I am personally a huge fan, so I actually turned out for both shows this week… the first one on Wednesday, the 8th, I brought my fiancee and we had seats in the front row of the balcony above the soundboard. The second one on Thursday, the 9th, I went solo and brought my camera gear, shooting the first three songs from the soundboard area, just behind the main floor crowd. As such, while I will discuss both shows, the photos that appear are from the second show only.
This was “an evening with…” style of show, so no supporting artists. Each night, doors were 7:00 with an 8:30ish start time, and each show ran about an hour and fifteen minutes or so. The setlist was the same both nights.
Florence + The Machine
Members of the band include:
- Florence Welch (lead vocals)
- Isabella Summers/Isa Machine (keyboard, backing vocals)
- Robert Ackroyd (guitar)
- Christopher Lloyd Hayden (drums, percussion, backing vocals)
- Tom Monger (harp)
- Mark Saunders (bass, backing vocals)
- Rusty Bradshaw (keyboard, rhythm guitar, backing vocals)
As mentioned in past reviews, I first learned of Florence + the Machine via Q Magazine, who seemed to be strong supporters of the group from the very beginning. I remember buying the first album, Lungs, right when it came out and loving their unique sound, concepts, lyrics, and vibe. They don’t sound like anyone else, and their music from the outset was so consistently their own. There was not a track on the first album that sounds as though it was devised to be a hit pop song on the radio. And yet there is so much talent with this band, and the voice, persona, and maturity of the member out in front, Florence Welch.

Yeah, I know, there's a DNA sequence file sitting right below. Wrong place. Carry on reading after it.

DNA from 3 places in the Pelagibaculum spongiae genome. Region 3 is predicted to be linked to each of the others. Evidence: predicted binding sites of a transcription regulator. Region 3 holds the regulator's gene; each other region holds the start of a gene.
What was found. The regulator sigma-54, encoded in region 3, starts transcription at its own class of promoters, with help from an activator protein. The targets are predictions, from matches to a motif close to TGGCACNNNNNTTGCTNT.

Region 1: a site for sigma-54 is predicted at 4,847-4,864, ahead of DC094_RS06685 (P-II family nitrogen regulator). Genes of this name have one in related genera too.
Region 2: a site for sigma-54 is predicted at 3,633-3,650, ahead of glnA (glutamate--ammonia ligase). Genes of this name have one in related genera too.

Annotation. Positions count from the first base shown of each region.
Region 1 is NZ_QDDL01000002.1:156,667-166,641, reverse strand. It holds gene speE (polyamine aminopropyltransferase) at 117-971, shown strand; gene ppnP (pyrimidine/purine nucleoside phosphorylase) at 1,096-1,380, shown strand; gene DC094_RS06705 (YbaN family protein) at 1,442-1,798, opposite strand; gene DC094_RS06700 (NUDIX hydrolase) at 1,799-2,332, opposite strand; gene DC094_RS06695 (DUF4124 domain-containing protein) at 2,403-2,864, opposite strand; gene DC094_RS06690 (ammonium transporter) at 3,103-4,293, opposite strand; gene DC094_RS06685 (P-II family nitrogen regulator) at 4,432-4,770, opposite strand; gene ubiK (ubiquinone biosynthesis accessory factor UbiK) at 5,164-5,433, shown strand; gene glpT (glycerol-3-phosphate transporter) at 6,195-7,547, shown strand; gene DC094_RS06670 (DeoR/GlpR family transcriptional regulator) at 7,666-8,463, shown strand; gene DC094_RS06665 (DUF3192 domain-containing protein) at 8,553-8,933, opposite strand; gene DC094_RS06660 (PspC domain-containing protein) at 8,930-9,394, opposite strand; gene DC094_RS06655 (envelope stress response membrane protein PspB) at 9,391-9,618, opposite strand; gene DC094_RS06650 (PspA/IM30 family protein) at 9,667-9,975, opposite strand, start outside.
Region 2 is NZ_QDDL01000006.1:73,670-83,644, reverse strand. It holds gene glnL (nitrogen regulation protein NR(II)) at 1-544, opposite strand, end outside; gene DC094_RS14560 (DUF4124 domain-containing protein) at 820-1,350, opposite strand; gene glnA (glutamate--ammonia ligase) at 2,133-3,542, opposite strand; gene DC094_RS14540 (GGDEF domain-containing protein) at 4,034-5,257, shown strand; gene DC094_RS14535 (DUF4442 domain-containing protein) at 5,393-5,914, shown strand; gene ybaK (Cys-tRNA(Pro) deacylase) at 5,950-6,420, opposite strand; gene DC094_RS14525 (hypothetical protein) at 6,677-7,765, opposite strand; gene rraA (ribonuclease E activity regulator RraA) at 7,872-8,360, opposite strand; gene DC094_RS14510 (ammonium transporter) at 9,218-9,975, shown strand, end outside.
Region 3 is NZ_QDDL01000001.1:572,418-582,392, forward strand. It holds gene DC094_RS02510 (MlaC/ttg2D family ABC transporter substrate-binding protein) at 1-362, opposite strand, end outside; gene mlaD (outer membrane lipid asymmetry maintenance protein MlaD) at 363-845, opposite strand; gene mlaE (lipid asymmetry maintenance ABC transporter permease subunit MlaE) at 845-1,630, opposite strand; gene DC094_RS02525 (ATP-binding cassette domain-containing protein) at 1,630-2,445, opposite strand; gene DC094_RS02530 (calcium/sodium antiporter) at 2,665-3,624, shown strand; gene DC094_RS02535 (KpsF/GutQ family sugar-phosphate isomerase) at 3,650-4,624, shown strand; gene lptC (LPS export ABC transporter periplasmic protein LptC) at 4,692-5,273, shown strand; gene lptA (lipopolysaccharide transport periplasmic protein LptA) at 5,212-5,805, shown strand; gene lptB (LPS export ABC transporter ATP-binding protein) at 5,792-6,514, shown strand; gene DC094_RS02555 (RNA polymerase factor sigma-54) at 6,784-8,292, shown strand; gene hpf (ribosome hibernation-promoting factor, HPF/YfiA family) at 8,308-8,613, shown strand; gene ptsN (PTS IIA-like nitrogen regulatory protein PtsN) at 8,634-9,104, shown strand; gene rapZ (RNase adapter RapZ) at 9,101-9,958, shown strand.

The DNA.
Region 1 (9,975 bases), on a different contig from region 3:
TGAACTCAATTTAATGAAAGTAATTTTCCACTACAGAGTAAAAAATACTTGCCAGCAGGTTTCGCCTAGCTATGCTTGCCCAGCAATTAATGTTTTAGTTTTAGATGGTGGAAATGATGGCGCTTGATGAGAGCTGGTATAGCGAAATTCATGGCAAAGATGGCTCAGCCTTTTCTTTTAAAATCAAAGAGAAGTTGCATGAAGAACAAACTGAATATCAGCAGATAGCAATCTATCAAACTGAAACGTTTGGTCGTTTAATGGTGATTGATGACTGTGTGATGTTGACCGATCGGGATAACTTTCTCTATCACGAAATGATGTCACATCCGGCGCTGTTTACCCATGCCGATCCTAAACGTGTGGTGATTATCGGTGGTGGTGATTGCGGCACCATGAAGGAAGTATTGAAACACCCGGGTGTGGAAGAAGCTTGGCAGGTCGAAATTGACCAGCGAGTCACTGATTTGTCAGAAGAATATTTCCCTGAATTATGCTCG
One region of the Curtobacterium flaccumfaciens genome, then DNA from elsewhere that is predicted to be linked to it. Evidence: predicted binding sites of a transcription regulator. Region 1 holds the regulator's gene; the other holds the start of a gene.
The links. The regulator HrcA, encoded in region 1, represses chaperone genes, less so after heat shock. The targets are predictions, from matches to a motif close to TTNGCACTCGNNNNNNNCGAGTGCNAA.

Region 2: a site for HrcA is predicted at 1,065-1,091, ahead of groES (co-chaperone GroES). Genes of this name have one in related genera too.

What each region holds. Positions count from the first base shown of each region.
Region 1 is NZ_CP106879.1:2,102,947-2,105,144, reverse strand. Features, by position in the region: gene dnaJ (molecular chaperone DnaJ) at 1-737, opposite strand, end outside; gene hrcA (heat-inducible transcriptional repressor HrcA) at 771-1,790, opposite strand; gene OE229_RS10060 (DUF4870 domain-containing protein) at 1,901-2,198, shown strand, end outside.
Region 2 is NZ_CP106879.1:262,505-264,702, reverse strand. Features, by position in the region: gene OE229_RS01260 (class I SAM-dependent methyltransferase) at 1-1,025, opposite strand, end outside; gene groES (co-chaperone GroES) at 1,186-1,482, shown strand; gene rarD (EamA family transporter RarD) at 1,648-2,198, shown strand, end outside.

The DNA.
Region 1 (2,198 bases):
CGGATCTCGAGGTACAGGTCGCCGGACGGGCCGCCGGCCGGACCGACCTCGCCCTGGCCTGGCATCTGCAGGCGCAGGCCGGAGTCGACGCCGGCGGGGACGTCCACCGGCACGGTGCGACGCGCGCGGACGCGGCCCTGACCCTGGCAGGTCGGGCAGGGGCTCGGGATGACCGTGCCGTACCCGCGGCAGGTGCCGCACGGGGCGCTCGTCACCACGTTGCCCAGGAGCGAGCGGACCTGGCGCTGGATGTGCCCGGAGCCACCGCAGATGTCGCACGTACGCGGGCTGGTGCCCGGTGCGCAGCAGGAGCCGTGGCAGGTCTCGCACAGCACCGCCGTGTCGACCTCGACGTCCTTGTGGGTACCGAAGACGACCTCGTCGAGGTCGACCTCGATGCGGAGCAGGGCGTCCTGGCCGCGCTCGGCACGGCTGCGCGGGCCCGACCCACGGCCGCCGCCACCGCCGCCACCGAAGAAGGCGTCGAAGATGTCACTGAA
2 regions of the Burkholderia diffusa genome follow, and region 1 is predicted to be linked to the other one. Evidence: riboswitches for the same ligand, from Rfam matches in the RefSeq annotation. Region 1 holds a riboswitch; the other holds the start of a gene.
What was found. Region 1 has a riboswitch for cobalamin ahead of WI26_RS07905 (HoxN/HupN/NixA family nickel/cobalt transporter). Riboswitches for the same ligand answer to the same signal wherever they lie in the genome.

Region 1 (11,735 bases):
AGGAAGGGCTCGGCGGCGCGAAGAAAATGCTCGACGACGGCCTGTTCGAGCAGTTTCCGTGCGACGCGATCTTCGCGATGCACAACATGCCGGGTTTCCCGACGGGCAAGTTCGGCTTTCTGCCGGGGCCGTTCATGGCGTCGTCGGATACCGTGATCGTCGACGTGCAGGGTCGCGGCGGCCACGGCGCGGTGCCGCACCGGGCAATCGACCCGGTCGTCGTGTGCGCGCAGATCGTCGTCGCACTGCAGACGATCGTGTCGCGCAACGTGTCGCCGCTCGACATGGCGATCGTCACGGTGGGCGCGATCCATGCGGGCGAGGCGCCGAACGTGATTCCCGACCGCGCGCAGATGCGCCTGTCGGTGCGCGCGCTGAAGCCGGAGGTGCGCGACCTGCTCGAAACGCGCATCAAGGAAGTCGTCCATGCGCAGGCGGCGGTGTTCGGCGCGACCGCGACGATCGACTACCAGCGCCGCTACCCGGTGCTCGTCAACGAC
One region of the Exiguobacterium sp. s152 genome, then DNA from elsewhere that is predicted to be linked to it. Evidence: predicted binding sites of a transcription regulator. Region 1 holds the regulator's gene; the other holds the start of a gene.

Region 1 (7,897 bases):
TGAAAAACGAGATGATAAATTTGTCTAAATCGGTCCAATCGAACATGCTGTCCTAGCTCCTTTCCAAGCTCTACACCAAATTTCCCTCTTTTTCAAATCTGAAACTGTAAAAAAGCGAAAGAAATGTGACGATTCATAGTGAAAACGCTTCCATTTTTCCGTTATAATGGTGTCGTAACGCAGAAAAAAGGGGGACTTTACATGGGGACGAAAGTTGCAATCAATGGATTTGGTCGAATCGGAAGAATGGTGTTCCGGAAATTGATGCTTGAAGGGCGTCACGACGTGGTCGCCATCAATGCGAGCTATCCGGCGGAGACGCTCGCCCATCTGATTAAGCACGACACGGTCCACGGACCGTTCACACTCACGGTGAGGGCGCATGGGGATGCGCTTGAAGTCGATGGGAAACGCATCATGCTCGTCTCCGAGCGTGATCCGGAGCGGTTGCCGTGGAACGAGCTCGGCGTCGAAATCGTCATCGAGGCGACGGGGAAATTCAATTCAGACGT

With my first time listening to Lungs, the two songs I was most immediately drawn to were “Dog Days Are Over” and “Rabbit Heart (Raise It Up)”, which were later released in the U.S. as the second and third singles respectively, and were probably their best known songs to the general public in the U.S. at the time.
The follow-up, Ceremonials, was even more amazing than their debut, and really cemented the band as an innovative and powerful force in music, forging their own artistic path.
The band has been nominated for and won many industry awards, which is awesome on many levels, as it recognizes their efforts and great works, and it shows that there is room in the music industry for artists with different and even comparatively experimental approaches to and philosophies about music to find a huge audience and success.
So my first live exposure to the band was with the amazing show at Mondavi Center at U.C. Davis in 2012 (see review), and I was struck by the incredible sound with the band, and the orchestral and even cinematic quality to the show, in sound and presentation. Florence Welch has such a focus and it is so apparent how deeply she feels her music as she performs – she has such a captivating presence on stage, it is really hard to take your eyes off of her, and really watching them perform live truly adds to the music and, in a way, gives it more context to understanding the strong emotions pouring out of these songs. I was lucky enough to have a front row center seat at that show, and being enveloped in it all was just astounding.
Later in 2012, I had a chance to see them again at the historic (and massive) Hollywood Bowl (see review), again from the front row.